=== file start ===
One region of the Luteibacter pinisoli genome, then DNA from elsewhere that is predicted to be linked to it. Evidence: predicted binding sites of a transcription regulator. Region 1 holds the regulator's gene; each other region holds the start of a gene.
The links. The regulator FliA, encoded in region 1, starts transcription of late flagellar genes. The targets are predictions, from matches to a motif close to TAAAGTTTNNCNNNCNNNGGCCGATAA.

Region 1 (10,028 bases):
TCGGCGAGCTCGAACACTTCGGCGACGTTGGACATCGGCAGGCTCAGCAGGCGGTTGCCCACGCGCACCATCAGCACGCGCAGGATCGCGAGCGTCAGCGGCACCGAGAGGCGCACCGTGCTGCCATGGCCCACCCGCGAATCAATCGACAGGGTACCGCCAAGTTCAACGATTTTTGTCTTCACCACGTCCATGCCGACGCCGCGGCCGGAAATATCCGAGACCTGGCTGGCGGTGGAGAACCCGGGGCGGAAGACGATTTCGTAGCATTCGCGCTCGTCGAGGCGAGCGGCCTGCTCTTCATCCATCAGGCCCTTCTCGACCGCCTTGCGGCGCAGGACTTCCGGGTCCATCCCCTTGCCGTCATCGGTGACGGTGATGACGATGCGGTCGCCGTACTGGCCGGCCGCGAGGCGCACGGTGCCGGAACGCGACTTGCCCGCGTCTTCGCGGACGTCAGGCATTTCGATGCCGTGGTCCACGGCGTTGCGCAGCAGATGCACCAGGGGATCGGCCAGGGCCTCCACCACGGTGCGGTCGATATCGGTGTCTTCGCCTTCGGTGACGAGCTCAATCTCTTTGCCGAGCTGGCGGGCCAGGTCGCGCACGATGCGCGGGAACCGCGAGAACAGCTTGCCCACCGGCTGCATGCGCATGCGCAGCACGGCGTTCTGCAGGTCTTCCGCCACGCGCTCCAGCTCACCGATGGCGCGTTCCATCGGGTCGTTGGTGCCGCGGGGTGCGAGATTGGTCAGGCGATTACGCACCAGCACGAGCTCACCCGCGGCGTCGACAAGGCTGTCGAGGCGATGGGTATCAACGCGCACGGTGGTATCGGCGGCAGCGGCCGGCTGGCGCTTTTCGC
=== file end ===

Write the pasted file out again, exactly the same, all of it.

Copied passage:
One region of the Luteibacter pinisoli genome, then DNA from elsewhere that is predicted to be linked to it. Evidence: predicted binding sites of a transcription regulator. Region 1 holds the regulator's gene; each other region holds the start of a gene.
The links. The regulator FliA, encoded in region 1, starts transcription of late flagellar genes. The targets are predictions, from matches to a motif close to TAAAGTTTNNCNNNCNNNGGCCGATAA.

Region 1 (10,028 bases):
TCGGCGAGCTCGAACACTTCGGCGACGTTGGACATCGGCAGGCTCAGCAGGCGGTTGCCCACGCGCACCATCAGCACGCGCAGGATCGCGAGCGTCAGCGGCACCGAGAGGCGCACCGTGCTGCCATGGCCCACCCGCGAATCAATCGACAGGGTACCGCCAAGTTCAACGATTTTTGTCTTCACCACGTCCATGCCGACGCCGCGGCCGGAAATATCCGAGACCTGGCTGGCGGTGGAGAACCCGGGGCGGAAGACGATTTCGTAGCATTCGCGCTCGTCGAGGCGAGCGGCCTGCTCTTCATCCATCAGGCCCTTCTCGACCGCCTTGCGGCGCAGGACTTCCGGGTCCATCCCCTTGCCGTCATCGGTGACGGTGATGACGATGCGGTCGCCGTACTGGCCGGCCGCGAGGCGCACGGTGCCGGAACGCGACTTGCCCGCGTCTTCGCGGACGTCAGGCATTTCGATGCCGTGGTCCACGGCGTTGCGCAGCAGATGCACCAGGGGATCGGCCAGGGCCTCCACCACGGTGCGGTCGATATCGGTGTCTTCGCCTTCGGTGACGAGCTCAATCTCTTTGCCGAGCTGGCGGGCCAGGTCGCGCACGATGCGCGGGAACCGCGAGAACAGCTTGCCCACCGGCTGCATGCGCATGCGCAGCACGGCGTTCTGCAGGTCTTCCGCCACGCGCTCCAGCTCACCGATGGCGCGTTCCATCGGGTCGTTGGTGCCGCGGGGTGCGAGATTGGTCAGGCGATTACGCACCAGCACGAGCTCACCCGCGGCGTCGACAAGGCTGTCGAGGCGATGGGTATCAACGCGCACGGTGGTATCGGCGGCAGCGGCCGGCTGGCGCTTTTCGC